was ten years old when I first heard a voice in my head. It told me it was an angel. At first, I quite liked it being there. It was more like a companion, telling me such things as "don't forget to do your English essay; it's due tomorrow."Around the same time, I first saw the film 'The Truman Show.' My friend who I watched it with suggested that I might possibly be in my own version of the film. I laughed off the absurdity of the idea, but in my mind a seed had been planted. What if I was on my own TV reality show without my knowledge? It was possible. It happened to Truman Burbank; it could happen to me.
And so, for the next decade I believed I was being watched by cameras wherever I went. I also thought that my family and friends were actors, playing their parts in a world fabricated around me.
Like the voice I was hearing, I came to accept that this was the path chosen for me, and that there was little I could do to change that. I may as well embrace it. But when I turned 16, I started developing severely low moods. They would last for days and weeks on end, and I spent hours in my room crying at times. I was embarrassed, ashamed and didn't know how to articulate my feelings to anyone. I kept silent about it. It was at this point that the voice I was hearing changed too, becoming sinister and tormenting. I now believed I was being possessed by the devil. It issued me challenges like: "your parents are going to die in a car crash unless you walk up and down the stairs three times." I started to consider suicide. One day I tried to strangle myself in the school toilets. Life had become unbearable and I was unable to cope.
Despite all of this, I probably seemed like a typical teenager to those around me. In fact, I was a bit of a swot at school; achieving really high grades in my GCSEs. One friend did notice a difference in my behaviour though, and confronted me about it. I told him about the incident in the school toilets and he forced me to see my GP. Over the next few years I saw various GPs and tried courses of anti-depressants. I always played down the true state of my mind. I was terrified I would end up in an institution like Claymore Hospital in the film 'Girl, Interrupted' if I did. I was also convinced that this would all just pass. At 18 I left my home in North London to go to drama school in Manchester; I was sure that it was the change I needed to put everything right. It only took a few days though, before I fell back in to a cycle of depression. This time, it hit harder than ever before; but I was determined to carry on and achieve my degree. I treasured my time at drama school; every day it allowed me to escape my reality by becoming someone else. Outside of it though, I was really struggling: drinking heavily, self-harming and alienating myself more and more from people around me.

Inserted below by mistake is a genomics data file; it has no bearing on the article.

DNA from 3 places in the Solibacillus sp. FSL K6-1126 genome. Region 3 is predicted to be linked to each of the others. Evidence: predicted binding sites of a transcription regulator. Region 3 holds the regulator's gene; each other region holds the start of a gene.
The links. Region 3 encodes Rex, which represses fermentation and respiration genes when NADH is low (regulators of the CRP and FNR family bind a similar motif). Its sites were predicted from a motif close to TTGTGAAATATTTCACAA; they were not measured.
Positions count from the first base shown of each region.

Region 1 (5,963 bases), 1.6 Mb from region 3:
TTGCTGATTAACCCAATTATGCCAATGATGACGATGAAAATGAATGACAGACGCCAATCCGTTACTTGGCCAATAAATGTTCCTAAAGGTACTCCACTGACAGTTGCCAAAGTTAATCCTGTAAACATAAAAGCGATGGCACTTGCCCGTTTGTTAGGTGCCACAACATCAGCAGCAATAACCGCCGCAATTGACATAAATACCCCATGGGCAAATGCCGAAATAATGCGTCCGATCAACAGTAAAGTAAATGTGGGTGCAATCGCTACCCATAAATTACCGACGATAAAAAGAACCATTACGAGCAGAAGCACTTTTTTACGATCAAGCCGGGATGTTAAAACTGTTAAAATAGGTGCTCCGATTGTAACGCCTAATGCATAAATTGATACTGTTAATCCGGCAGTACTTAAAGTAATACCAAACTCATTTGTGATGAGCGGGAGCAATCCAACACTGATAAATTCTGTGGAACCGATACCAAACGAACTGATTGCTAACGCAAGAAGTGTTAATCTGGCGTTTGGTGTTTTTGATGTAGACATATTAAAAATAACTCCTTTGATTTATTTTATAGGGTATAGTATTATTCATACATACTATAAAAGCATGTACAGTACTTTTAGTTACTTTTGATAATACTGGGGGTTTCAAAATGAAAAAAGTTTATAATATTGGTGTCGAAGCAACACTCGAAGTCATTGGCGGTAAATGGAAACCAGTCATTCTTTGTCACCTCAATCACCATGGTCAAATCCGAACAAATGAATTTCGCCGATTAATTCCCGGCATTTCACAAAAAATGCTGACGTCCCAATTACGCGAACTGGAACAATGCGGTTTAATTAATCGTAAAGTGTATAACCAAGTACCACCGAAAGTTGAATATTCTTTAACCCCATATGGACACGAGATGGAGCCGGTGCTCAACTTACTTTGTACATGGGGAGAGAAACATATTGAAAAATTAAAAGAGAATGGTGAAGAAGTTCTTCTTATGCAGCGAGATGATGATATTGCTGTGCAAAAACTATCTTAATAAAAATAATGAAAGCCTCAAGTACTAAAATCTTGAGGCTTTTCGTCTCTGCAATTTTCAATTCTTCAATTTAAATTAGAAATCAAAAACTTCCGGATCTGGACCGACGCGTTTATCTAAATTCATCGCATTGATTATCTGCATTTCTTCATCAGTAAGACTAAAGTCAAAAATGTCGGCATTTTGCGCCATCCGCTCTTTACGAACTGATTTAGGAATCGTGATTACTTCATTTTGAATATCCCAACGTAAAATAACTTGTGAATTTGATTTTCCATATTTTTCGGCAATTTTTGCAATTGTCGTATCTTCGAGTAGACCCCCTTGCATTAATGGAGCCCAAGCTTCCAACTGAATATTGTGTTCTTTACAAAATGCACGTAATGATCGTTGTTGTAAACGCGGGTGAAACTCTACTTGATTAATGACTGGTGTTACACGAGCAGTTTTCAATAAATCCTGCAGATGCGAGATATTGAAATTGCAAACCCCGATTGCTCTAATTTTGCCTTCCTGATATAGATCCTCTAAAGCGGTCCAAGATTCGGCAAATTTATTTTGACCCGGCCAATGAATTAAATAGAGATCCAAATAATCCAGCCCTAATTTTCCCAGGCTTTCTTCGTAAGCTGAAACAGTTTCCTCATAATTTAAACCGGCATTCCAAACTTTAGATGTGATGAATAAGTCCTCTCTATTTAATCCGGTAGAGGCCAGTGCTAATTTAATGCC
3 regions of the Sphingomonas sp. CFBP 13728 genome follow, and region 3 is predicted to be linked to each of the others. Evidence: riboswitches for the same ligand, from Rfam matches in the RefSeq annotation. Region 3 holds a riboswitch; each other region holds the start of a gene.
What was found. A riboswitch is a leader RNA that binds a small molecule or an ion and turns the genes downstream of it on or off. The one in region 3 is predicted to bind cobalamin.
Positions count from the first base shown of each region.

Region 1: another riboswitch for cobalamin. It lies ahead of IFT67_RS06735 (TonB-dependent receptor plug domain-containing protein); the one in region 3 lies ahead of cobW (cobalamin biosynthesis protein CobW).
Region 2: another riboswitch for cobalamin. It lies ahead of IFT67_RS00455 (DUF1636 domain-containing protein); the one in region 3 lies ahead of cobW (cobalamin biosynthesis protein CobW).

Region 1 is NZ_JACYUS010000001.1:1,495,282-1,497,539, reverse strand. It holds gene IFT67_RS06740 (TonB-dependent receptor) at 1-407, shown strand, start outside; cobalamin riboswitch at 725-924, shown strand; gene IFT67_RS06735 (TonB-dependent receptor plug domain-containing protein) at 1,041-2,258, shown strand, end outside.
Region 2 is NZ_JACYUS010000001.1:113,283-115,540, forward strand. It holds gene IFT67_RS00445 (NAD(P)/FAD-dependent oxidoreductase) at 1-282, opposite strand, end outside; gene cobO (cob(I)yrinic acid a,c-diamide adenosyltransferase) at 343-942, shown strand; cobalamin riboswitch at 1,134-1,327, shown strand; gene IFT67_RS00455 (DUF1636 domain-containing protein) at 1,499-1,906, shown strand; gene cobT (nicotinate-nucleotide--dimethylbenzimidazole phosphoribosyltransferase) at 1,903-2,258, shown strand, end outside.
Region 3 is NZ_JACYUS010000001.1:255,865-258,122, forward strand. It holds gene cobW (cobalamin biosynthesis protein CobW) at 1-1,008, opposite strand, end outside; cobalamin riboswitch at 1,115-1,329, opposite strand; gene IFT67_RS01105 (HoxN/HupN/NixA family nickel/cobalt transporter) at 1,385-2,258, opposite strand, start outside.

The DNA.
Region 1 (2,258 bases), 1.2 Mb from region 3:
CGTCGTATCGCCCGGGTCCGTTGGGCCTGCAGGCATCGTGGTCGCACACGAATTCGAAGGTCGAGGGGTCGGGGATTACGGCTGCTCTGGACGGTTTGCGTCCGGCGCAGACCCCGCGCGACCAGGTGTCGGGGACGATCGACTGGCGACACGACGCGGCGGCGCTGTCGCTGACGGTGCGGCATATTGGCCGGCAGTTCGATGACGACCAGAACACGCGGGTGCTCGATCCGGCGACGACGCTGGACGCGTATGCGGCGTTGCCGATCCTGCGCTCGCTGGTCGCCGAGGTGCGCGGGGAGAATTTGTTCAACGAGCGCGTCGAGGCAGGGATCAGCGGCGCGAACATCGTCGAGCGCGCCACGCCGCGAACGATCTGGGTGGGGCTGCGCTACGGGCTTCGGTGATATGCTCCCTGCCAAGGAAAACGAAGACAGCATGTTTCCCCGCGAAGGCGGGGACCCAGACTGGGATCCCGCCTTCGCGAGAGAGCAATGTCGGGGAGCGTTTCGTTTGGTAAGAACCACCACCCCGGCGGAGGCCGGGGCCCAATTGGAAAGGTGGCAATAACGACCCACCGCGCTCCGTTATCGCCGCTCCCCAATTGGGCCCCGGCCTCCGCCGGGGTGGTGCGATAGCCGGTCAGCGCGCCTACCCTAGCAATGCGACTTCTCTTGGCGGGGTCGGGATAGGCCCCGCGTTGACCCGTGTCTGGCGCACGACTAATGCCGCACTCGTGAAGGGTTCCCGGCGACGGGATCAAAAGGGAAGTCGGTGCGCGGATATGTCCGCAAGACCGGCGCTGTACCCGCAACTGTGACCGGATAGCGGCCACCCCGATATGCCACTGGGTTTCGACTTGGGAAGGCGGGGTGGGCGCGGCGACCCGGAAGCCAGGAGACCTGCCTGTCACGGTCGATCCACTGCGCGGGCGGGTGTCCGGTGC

At the age of 20 I had a breakdown. It was a freezing cold night in late November 2007 when I left my house feeling totally out of control. I went onto a dual carriageway and walked down it, shouting and screaming at the cars driving past. It felt like my mind and body were being controlled by the devil. I was in psychosis and needed serious help. I collapsed on the carriageway and was taken to A&E. It would be another few weeks though before I was admitted to a psychiatric unit and given a diagnosis of Schizoaffective Disorder; a combination of Schizophrenia and Bipolar. I found it impossible to come to terms with; it seemed like I'd been handed a life sentence. There was also the issue of my sexuality, which I refused to talk about whenever it came up in therapy. I couldn't bring myself to admit I was gay; coming from a Jewish background, I was sure that my family would disown me.
A month into my stay, having given up hope of getting better, I ran away from hospital, intending to take my life. I was apprehended though by a passing stranger who stopped me with his word: "I've been where you are. I got through it, I know you can too." I will never forget the weight of these words and the impact they had in me. For the first time in so long, I could see through the darkness that had brought me to this moment. I decided not to go through with my actions and returned to hospital.
Recovery was slow and gradual, but from my brief meeting with the passing stranger, I had a sense that it was possible to overcome my illness. I was also able to accept my sexuality as well, thanks to a wonderful nurse who sat with me every day, telling me how happy she was that her son had come out. Her words of love and pride prompted me to do the same.
It's taken a number of years, but I can finally say I have learnt how to manage my condition. I'm now very open about my mental health; creating a YouTube channel that has been watched by hundreds of thousands of people and receiving praise from the likes of Stephen Fry. I've also written a book of poetry and presented a BBC3 documentary about living with mental illness. I want to pass on the message of hope to others. Overcoming any adversity in life is possible.